DADDY'S LITTLE GIRL
Toni Vasquez-Shawan ’10 was in the sixth grade when she started her architecture career as a telephone receptionist at T.I. Vasquez Architects & Planners, Inc. (TVAP), a Manila-based architecture firm founded in 1993 by her father Topy Vasquez. The design bug bit her while accompanying Topy on a site visit. After graduating from the University of Santo Tomas in 2007 with a B.S. in architecture, she acquired a full-time position at TVAP, working under the supervision of a project architect.
“I didn’t work directly under my father,” says Vasquez-Shawan. “He made sure that I started from the bottom. Nepotism was never his thing. As a matter of fact, he was harder on me than any of his other employees.”
Still, there were skeptics. Vasquez-Shawan quickly learned that being the daughter of the boss has a certain scrutiny attached to it.
“People questioned my decision to follow in my father’s footsteps,” she recalls. “They doubted whether I had any talent at all, as if I was some privileged kid looking for a shortcut, waiting to extract the fruit of his labor.”
This led her to another sobering realization: Being a woman in the male-dominated field of architecture means going above and beyond to prove she deserves a seat at the drafting table.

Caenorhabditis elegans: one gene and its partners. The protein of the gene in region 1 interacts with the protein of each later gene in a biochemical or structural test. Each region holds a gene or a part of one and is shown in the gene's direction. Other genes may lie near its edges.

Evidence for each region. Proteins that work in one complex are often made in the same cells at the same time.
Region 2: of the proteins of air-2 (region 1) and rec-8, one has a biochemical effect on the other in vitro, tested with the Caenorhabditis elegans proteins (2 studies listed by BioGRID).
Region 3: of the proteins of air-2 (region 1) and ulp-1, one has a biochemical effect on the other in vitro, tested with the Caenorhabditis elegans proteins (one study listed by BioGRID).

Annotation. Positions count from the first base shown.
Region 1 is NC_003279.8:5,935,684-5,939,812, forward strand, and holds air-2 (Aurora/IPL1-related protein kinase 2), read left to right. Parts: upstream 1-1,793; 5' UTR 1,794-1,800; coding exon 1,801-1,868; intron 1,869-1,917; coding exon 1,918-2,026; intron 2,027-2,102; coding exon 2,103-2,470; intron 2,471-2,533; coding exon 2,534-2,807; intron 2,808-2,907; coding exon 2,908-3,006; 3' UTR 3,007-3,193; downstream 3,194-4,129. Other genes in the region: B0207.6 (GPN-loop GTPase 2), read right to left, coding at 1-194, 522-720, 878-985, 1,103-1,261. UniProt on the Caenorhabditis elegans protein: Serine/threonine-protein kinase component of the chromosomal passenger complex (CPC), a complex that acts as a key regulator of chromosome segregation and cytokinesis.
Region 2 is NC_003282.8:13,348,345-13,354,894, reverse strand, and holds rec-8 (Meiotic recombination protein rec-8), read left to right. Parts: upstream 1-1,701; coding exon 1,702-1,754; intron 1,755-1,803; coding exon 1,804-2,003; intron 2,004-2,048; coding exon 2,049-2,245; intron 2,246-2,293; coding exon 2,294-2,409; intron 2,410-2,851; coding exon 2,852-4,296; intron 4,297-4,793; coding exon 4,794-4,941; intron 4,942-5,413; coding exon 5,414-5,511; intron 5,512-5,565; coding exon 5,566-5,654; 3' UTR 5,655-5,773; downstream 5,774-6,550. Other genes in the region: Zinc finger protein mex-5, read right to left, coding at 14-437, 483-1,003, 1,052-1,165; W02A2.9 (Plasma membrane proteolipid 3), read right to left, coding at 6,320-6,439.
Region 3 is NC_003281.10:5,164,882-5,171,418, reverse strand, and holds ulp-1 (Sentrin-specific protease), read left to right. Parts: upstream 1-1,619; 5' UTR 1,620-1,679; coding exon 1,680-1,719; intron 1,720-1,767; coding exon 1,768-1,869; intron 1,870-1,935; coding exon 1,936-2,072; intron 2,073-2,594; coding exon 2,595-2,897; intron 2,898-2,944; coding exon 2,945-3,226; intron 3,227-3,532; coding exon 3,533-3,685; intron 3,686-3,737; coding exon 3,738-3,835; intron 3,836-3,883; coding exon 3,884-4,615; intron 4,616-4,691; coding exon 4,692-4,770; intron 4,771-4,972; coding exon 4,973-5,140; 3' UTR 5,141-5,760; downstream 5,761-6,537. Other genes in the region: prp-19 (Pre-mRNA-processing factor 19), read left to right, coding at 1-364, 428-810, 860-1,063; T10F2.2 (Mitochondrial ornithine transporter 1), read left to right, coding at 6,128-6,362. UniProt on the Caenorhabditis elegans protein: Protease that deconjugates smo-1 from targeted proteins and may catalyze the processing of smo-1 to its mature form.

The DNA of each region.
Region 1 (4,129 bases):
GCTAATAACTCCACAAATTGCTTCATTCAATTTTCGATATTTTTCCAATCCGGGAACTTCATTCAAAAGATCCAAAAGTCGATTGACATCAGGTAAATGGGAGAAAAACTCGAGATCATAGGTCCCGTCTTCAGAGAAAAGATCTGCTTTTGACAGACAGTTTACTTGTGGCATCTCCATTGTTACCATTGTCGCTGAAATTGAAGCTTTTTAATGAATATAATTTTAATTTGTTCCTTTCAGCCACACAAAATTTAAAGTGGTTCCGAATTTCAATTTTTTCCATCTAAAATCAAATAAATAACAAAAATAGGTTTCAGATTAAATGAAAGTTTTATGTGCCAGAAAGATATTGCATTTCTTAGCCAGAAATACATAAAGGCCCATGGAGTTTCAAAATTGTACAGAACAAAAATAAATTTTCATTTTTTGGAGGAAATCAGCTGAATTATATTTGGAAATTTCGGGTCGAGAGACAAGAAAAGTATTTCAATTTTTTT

“Being underestimated had become so common for me,” she admits. “I spent 99 percent of my time with a pack of wolves. Sometimes getting my ideas across was like a boxing match.”
She remembers having to resort to bropropriation (when a man claims credit for a woman’s idea) to outsmart a sexist client. “I pitched an idea to a developer and was immediately shut down — no rhyme, no reason, no explanation,” she says. To seal the deal, she pulled her father to the side and insisted he present her next idea as his own. “Lo and behold,” she adds, “the client went for it. His jaw dropped when my father told him the idea was mine. I’ve never seen anyone look at me in such disbelief.”